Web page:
Details: Six-night transatlantic crossings start at $1,399 per person for a standard inside room. Princess Grill suites start at $3,649 per person; Queens Grill suites at $4,999; the grand duplex can be had for $23,199 per person. Call (800) 728-6273 or visit cunard.com.

royal repast

On a typical six-day transatlantic crossing,
16,000 meals are prepared each day.
Here’s the shopping list:
50 tons of fresh fruit and vegetables
13 tons of fish and seafood
12 tons of meat
8 tons of chicken, duck, and turkey
4 tons of flour
2 tons of rice
2 tons of sugar
2 tons of cheese and dairy products
5,000 gallons of fresh milk
32,400 eggs
20 kg of Russian caviar

 

Grand Mediterranean and Greek Isles Cruise

The Emerald Princess offers an ambitious itinerary of Europe’s top sites

The Emerald Princess can accommodate more than 3,000 passengers.

If you’re looking to check off as many Places to See Before You Die as possible, there’s no better choice than to book a grand Mediterranean cruise. In May, my daughter and I visited eight ports in just 12 days, taking in the ruins of Ephesus and Pompeii, cruising the Amalfi Coast, bargain-hunting in Istanbul’s Grand Bazaar, riding a gondola at sunset in Venice, and experiencing some of the world’s greatest art masterpieces in Florence and Athens—all without the hassle of daily packing and hotel checkouts.

Cruising on the Emerald Princess, one of the newest jewels in the Princess crown, means cruising in style. An enormous resort of a ship that can accommodate more than 3,000 passengers, the Emerald has an outdoor movie screen, a spa, a gym, and all the requisite sports activities to keep off the pounds while at sea. There are three main dining rooms (one with traditional seatings, two with seating anytime), two buffets, and two specialty restaurants, Sabatini’s for Italian and the Crown Grill for steaks and chops (both have a surcharge).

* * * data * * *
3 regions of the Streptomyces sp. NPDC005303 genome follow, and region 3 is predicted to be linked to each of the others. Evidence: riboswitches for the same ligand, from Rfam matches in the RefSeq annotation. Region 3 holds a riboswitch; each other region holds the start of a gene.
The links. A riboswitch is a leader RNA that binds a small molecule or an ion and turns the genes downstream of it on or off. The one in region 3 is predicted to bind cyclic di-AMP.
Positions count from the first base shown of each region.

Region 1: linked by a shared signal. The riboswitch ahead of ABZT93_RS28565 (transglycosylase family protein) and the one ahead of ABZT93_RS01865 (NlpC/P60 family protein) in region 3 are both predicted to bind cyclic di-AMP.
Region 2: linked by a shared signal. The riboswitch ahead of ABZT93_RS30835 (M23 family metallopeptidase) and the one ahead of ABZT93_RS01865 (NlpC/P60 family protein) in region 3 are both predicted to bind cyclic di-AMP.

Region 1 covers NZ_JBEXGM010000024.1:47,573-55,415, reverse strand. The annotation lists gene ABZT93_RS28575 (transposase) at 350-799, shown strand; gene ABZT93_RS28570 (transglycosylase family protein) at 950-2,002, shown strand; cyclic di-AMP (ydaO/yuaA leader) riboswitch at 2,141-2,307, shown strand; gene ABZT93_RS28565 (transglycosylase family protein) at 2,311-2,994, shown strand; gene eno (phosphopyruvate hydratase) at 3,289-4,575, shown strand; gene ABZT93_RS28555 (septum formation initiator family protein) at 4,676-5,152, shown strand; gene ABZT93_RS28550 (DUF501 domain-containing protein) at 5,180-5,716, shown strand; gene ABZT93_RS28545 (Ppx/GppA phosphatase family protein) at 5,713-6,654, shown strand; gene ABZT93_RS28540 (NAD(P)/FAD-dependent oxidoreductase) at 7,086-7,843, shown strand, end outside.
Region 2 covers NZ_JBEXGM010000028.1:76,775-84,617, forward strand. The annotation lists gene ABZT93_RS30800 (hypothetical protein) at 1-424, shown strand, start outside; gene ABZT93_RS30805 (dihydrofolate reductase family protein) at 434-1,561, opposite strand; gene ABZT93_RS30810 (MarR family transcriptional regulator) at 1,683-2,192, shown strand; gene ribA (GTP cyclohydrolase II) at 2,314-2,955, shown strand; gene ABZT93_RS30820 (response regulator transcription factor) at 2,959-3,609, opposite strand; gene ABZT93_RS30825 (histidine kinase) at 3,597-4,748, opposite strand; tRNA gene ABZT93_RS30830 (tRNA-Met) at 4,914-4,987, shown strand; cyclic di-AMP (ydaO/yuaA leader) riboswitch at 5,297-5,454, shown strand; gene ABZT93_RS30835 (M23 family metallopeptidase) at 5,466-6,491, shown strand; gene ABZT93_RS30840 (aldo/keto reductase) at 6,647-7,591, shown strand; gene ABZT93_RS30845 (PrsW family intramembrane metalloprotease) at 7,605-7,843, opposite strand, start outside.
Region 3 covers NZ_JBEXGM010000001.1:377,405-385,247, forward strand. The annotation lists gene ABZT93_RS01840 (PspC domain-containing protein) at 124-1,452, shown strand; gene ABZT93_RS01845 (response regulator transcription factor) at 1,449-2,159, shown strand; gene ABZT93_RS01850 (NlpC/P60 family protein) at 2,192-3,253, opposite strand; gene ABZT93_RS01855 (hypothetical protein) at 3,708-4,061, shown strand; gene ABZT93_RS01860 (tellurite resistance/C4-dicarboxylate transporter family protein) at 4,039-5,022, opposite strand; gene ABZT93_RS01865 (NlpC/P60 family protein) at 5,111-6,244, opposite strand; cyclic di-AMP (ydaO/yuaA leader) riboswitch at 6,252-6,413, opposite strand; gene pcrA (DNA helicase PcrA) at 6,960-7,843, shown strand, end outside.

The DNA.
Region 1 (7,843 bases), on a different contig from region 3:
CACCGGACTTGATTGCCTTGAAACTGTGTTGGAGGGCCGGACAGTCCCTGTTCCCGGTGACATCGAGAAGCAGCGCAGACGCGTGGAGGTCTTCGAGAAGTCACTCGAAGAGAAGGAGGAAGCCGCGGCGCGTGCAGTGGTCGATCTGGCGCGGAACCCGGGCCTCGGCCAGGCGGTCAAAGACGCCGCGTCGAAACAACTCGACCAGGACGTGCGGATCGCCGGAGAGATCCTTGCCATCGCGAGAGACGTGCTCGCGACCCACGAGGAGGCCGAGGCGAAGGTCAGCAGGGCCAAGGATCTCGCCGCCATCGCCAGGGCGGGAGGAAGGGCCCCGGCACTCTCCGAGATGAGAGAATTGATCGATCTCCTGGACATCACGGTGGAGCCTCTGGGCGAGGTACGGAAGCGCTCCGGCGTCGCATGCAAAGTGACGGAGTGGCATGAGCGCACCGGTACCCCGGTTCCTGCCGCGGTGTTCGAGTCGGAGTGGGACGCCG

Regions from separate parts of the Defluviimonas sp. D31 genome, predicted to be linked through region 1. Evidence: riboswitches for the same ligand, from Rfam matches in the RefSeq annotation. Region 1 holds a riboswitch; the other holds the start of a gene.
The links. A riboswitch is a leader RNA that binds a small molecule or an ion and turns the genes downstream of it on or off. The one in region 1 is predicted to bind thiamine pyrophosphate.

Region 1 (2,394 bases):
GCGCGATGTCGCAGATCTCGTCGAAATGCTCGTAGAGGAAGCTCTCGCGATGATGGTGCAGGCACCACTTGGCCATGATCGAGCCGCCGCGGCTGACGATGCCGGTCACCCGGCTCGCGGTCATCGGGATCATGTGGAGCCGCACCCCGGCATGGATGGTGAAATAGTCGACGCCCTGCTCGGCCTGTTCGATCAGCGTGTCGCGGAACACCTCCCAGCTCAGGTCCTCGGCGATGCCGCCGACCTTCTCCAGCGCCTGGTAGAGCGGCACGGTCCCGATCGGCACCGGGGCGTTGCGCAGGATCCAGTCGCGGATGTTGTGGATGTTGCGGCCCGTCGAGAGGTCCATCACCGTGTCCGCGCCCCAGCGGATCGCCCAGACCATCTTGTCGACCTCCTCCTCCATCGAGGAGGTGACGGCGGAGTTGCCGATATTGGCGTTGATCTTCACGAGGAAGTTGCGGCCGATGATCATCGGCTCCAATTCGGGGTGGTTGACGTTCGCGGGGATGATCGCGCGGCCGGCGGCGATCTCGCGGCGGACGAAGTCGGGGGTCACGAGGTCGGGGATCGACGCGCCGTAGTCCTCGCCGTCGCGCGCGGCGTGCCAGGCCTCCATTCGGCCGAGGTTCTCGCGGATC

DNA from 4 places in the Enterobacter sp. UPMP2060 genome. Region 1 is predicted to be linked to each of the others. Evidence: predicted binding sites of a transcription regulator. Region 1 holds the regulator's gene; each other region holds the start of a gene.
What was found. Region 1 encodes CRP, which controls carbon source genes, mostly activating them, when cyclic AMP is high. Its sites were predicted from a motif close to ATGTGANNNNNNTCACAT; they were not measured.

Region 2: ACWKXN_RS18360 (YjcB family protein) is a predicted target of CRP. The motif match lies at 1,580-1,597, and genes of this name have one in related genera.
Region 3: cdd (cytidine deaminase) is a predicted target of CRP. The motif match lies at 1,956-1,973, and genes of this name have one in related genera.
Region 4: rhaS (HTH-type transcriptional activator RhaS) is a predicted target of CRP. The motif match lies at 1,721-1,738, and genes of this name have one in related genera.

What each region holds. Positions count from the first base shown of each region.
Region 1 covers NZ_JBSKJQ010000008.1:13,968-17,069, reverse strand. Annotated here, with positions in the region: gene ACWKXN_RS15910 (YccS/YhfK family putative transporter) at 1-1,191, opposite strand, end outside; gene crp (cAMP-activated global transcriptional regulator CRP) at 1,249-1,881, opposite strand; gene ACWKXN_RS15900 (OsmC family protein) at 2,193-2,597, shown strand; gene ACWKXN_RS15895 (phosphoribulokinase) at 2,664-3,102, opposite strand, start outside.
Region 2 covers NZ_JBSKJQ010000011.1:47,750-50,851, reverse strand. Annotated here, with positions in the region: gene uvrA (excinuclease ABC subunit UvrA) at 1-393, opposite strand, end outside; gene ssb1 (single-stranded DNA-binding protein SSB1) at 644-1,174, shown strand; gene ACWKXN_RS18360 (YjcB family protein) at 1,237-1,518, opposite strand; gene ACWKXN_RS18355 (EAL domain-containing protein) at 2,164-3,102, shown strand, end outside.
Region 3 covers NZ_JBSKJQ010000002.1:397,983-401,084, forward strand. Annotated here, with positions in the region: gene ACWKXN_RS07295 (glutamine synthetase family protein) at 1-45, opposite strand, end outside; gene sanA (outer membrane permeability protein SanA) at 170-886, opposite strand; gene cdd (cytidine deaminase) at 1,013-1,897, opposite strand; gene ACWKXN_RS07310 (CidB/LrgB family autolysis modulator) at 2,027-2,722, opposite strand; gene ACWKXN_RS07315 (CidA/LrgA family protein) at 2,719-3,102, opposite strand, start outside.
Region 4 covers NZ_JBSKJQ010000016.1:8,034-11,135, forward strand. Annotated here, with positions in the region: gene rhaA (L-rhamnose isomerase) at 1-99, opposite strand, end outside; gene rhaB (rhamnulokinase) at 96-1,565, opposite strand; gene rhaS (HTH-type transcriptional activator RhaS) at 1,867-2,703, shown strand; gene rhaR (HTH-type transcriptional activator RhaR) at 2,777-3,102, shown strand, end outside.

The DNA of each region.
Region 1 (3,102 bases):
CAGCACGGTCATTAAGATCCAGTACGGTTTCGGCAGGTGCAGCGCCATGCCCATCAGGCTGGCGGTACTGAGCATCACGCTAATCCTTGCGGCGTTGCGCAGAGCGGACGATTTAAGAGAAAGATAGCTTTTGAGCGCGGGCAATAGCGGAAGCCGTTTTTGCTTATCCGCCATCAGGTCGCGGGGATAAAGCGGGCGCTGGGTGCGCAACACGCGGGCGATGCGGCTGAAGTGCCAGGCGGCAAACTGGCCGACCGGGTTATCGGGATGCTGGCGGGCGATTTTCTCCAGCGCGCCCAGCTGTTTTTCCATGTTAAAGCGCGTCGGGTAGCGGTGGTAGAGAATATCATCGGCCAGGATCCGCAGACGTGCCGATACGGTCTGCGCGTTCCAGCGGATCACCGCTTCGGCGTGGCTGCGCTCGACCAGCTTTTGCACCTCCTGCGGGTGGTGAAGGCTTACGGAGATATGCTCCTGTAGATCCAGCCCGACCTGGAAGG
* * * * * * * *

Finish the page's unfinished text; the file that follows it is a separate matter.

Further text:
La Piazza, the Emerald Princess’ dramatic three-story atrium

Sea days provide optimum relaxation time; our favorite place to do that was at The Sanctuary, an adults-only retreat on the 16th deck, where you can bask in the sun or enjoy the sea breeze in the shade or even indulge in a massage in one of the cabanas. (It’s worth the $10 surcharge.) Downstairs is the Lotus Spa with its Thermal Suite: heated stone loungers, rainforest showers, and saunas and steam rooms. The gym was always packed as well—working out while overlooking the ocean is quite the incentive.

Our port days were filled with four- to 10-hour itineraries, the evenings with luscious meals. Foodies definitely should not miss the Chef’s Table dinner experience on the Emerald Princess, a multi-course extravaganza paired with the perfect wines.

We returned to the U.S. exhilarated, exhausted, and with a few extra pounds. The pounds will (hopefully!) disappear, but the memories of this trip will last forever.

Details: For 2009 bookings, prices start at $2,090 per person for an interior cabin to $3,815 for a mini-suite for a 12-day Mediterranean cruise.

Exploring the British Virgin Islands

Try an oceanfront floating room for a true island experience

A sailboat cruises the Sir Francis Drake Channel in the British Virgin Islands

I love everything about the Caribbean: the impossibly clear blue waters, the lush vegetation, the soft white sands. But as fabulous as it is to look out at the water from a luxury resort like, say, Little Dix Bay, nothing compares with actually living on the water. As in, on a boat.